Transcript: Cumbernauld Action for Care of the Elderly: Covid-19 response

An interview with Margaret Riley, Chief Executive of CACE about how the organisation is managing in the Coronavirus outbreak.

Podcast Episode: Cumbernauld Action for Care of the Elderly: Covid-19 response



What follows is a transcription of the audio recording. Due to differences between spoken and written English, the transcript may contain quirks of grammar and syntax.

MD - Michelle Drumm
MR - Margaret Riley

Cumbernauld Action for Care of the Elderly, or CACE, is an organisation that supports improved wellbeing and quality of life for older people in Cumbernauld. We spoke to Margaret Riley, Chief Executive of CACE about how the organisation is managing in the Coronavirus outbreak.

MD Margaret, could you just tell me, how did CACE…it stands for Cumbernauld Action for Care of the Elderly - how did that come about and what does it do?

MR It’s been…this is actually our 30 year anniversary, so we had lots of things planned for our anniversary which now are taking a bit of a back seat. But yeah, it came about - it was a pilot really to understand or, you know, find out what were the needs of the elderly people in Cumbernauld, and there’s a few sort of small villages round about Cumbernauld. So it started off as a pilot, it just went from strength to strength, and as I say, has been now supporting the needs of the elderly in Cumbernauld for the last 30 years.

MD And is it a local authority initiative?

MR No, it’s not, it just started off with actually a few elderly people in the community just recognising there was a need. They just started off with nothing and they started bringing people together, holding…you, know, having sessions for elderly people, and it just grew from there.

MD And what’s the type of activities then?

MR Yeah, so what we do is we provide social based activities normally in group settings. So we have different types of groups each day. We have something on each day. We have a ‘Sporting Memories’ groups which is mainly for men and it’s all based around reminiscence, but they do everything - videos, pool, snooker. We have people coming in giving talks, maybe health talks. We have a ‘Sheila Shed’, that’s for women - (… unclear) and knitting and they get involved in lots of different things - again, reminiscing runs through everything we do. We have a (… unclear) group, that’s more piloting different initiative, we have ‘Seated Yoga’ and ‘Mindfulness’. We have a ‘Men Shed’, a traditional men shed, and then we also run day care, so that’s for people with more enhanced needs, and they’re referred from Social Work, and we have a contract with Social Work.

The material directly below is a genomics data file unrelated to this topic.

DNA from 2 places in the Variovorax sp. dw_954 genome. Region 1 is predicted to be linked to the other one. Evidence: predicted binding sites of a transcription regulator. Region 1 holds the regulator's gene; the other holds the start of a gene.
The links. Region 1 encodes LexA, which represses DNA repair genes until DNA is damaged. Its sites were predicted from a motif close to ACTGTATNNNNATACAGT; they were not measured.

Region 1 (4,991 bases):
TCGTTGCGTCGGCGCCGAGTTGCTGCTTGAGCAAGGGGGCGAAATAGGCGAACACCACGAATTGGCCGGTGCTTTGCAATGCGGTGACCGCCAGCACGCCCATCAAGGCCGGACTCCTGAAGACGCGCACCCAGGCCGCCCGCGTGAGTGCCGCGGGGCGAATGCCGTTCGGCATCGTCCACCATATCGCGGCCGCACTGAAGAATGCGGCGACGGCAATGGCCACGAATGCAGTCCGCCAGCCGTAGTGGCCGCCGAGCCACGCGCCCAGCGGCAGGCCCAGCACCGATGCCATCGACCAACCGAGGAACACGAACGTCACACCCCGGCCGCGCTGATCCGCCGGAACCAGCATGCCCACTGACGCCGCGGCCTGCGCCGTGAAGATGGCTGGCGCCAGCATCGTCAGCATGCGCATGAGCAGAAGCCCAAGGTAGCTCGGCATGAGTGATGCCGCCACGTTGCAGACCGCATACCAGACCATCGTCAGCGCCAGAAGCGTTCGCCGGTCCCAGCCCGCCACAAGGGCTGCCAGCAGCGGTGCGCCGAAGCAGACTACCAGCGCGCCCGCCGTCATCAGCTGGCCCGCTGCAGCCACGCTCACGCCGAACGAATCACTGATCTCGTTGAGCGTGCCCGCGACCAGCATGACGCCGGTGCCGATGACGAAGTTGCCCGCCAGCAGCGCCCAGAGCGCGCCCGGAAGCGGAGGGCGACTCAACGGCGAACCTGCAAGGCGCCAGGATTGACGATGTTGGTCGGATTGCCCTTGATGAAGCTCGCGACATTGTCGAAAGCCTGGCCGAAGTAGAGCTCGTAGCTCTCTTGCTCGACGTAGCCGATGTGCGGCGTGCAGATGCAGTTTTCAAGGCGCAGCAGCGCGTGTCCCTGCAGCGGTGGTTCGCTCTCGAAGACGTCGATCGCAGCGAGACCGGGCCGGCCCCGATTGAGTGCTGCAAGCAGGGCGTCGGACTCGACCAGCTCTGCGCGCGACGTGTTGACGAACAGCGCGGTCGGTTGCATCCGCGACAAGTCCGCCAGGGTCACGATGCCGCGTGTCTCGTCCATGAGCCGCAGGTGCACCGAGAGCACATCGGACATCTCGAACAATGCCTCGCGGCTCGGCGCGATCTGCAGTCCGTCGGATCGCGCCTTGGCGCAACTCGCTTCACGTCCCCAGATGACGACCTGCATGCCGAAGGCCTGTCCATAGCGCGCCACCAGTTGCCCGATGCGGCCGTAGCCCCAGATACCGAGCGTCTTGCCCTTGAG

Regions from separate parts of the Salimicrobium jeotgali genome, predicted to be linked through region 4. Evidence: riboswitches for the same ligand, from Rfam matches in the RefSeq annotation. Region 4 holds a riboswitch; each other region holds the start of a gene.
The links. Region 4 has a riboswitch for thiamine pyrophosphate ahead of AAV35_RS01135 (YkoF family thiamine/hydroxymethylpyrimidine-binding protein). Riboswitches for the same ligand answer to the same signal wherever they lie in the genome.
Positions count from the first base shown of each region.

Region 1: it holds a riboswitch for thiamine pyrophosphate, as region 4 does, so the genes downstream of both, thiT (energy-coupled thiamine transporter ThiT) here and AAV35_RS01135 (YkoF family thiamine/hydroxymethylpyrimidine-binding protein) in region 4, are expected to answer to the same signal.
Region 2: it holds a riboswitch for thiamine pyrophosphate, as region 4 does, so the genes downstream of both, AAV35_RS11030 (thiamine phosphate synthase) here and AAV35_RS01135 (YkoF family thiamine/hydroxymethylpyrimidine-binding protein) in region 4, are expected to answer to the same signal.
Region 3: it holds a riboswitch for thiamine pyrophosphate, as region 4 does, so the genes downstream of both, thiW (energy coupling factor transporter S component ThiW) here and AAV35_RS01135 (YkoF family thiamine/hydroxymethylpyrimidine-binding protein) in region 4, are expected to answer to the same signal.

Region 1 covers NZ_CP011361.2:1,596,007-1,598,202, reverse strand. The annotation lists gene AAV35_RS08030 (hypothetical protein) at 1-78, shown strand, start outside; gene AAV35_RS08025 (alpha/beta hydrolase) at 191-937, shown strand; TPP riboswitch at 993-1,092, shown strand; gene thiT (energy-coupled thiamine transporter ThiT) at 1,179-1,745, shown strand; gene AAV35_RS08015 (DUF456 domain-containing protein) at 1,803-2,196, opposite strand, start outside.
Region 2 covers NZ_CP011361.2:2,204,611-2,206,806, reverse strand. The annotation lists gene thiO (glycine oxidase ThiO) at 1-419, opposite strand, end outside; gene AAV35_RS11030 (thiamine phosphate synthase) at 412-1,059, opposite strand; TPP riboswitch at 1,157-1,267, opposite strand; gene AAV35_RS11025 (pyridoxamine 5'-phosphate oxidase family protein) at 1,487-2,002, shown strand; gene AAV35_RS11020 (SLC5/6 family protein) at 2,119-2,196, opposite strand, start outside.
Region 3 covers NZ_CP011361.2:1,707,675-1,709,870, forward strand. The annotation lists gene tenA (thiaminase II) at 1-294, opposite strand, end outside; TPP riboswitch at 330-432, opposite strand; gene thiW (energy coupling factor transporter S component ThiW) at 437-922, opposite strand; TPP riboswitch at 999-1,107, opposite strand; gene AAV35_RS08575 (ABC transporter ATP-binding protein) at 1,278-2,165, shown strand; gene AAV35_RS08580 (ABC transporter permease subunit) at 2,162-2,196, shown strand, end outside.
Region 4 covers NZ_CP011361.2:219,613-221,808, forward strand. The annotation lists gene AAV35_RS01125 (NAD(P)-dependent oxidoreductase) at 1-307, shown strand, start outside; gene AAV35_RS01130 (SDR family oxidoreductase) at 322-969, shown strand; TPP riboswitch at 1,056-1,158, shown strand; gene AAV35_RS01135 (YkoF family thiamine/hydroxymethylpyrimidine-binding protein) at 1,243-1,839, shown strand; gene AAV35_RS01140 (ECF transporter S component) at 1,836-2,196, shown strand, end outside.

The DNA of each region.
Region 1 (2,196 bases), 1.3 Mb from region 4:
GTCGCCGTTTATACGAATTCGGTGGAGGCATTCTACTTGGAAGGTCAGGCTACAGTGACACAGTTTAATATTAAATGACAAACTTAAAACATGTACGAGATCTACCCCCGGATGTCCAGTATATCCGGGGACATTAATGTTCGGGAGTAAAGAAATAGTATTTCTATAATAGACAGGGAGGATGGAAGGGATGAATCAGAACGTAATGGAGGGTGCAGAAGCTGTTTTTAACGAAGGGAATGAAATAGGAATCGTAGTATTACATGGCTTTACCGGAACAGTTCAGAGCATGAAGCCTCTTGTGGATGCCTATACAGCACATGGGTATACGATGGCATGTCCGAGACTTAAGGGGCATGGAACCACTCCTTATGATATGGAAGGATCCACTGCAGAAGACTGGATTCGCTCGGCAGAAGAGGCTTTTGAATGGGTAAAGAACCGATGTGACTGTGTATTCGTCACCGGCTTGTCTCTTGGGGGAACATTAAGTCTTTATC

MD Okay.

MR And every week we go an outing through our minibuses and we take people to places of interest.

MD A lot of the services then are kind of face to face activity based…

MR They are.

MD How are you managing to respond in the current Coronavirus crisis then?

MR Well that’s it, so interestingly, so as things were starting to develop, I recognised that we just can’t keep doing what we’re doing, because we can’t meet people face to face, and most of our clientele would be, obviously elderly, and in that vulnerable category. So what I decided to do was to start collecting all the information of addresses, you know, phone numbers, emails, and we got all the staff together and we gave every member of staff a bank of people to keep in contact with. We tried to break it down - we have group coordinators for all the different strands of our business. So what we started doing was just phoning every single person and phoning them every day if that’s what they wanted, or deciding when a person wanted a call - did they have family - did they have someone looking after their needs…food, medication? And so that’s just developed where we now phone people, when they need phoned, based on discussions - and also what we do is we write a…we produced a spreadsheet of every bit of support that we knew was going on in the community. We tried to put ourselves in the middle of that - so we set ourselves up as a befriending service and a signposting service. So we got to know the people know - were they being looked after? Did they have everything they need? And if they didn’t, we then referred them to all the local organisations that could provide shopping, medication or whatever. So I think up until yesterday we’d made just over 400 calls and we have made just over 50 referrals to different organisations and arranged shopping predominantly.

MD How many older people is the service supporting?

MR About 400 people a month come to one of our services. In two weeks we have made just over 400 phone calls. So roughly, we’re phoning every person twice a week basically…roughly about 100 a week.

MD So you’ve really had to adapt your services then?